Back in July, I sat down with chemist, organic skincare founder and former rosacea and acne sufferer, Marie Veronique, and in-demand Bay-area facialist, Kristina Holey, to pick their brains for answers to my biggest skincare questions: Is candida linked to perioral dermatitis? Are some people predestined to develop rosacea? Does retinol thin your skin? Can you use retinol if you have rosacea or PD? Do lasers cause premature aging with consistent use? And more. The answers below will make you cringe and gasp as you recall everything you’ve done in opposition to this sage advice.
Marie: It’s interesting and timely you bring this up. We don’t know for sure that there’s a link but it is something to research and in fact it’s one of the things Kristina and I have been talking about doing a research project on with my daughter Jay, whom is a physicist professor at PSU. Kristina sees many people with perioral dermatitis, and we want to study the perioral microbiome to address that very question. Barrier malfunction is a part of the cause but micro organism imbalance is certainly a part of it too. It’s too early to say what is the exact cause of perioral dermatitis.
Kristina: It’s easy to oversimplifying it and say it’s caused solely by candida, but I think it’s far more complex than that. Unfortunately, “PD” is a combination of multiple things. What we know right now about yeast and candida is that it manifests in different ways depending on what your vulnerabilities are and what’s happening in the entire picture: your immune function and your constitutional weaknesses, how you overcome transition points, the health of your endocrine system and what your topical skincare habits are, the strength of your skin’s barrier and immune function.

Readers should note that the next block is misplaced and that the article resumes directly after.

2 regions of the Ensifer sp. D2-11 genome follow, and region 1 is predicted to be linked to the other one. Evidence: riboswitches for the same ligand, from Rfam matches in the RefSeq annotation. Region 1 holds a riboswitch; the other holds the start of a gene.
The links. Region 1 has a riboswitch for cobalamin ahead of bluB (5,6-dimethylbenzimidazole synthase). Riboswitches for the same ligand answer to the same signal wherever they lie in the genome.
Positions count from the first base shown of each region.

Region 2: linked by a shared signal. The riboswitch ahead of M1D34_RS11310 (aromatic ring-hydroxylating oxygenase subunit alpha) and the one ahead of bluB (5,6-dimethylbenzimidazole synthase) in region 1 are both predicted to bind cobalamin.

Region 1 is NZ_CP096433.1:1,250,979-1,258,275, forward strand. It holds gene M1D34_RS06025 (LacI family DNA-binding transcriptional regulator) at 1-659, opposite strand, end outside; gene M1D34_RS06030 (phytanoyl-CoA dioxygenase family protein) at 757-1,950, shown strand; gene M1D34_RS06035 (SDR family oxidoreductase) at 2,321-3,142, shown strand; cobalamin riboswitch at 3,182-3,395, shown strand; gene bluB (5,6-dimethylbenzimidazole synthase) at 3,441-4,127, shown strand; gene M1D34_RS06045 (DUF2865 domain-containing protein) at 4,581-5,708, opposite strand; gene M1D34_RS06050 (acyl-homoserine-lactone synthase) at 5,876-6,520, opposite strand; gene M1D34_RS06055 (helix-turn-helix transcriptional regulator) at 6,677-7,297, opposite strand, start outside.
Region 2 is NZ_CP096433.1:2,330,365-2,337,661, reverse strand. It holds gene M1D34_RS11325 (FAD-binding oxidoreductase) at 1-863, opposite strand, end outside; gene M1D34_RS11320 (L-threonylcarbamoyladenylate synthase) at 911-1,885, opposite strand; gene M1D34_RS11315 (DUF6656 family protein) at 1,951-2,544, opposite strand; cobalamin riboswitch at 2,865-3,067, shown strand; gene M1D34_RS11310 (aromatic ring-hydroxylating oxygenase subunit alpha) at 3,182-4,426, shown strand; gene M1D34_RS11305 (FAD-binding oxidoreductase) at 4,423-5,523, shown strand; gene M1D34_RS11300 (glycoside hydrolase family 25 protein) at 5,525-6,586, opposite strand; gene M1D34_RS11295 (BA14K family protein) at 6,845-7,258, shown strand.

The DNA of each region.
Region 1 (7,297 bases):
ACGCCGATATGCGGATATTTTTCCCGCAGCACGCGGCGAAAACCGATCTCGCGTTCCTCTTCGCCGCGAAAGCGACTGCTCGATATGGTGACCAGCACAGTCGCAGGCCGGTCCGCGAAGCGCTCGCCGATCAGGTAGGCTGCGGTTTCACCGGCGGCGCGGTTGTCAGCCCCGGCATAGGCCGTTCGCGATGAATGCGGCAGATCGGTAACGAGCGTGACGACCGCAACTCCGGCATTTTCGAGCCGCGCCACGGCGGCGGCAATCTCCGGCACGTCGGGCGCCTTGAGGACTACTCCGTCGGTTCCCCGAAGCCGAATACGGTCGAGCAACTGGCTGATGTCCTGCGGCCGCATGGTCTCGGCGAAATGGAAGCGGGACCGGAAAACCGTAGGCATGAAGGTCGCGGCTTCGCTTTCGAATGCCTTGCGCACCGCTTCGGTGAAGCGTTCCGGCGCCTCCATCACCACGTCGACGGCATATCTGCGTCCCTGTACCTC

When I see clients with yeast overgrowth in the skin, it could be PD, but not necessarily. Sometimes it manifests as jawline hormonal acne – it’s so complex. Ten years ago when candida became trendy, it was an umbrella term for people to say “cut out sugar to combat the yeast and it will cure it.” But cutting out sugar will always be good; it will cut down inflammation and make your body more resilient, but that doesn’t mean your skin issues were due to candida. So this is why we are trying to do a research project so we can get hard evidence.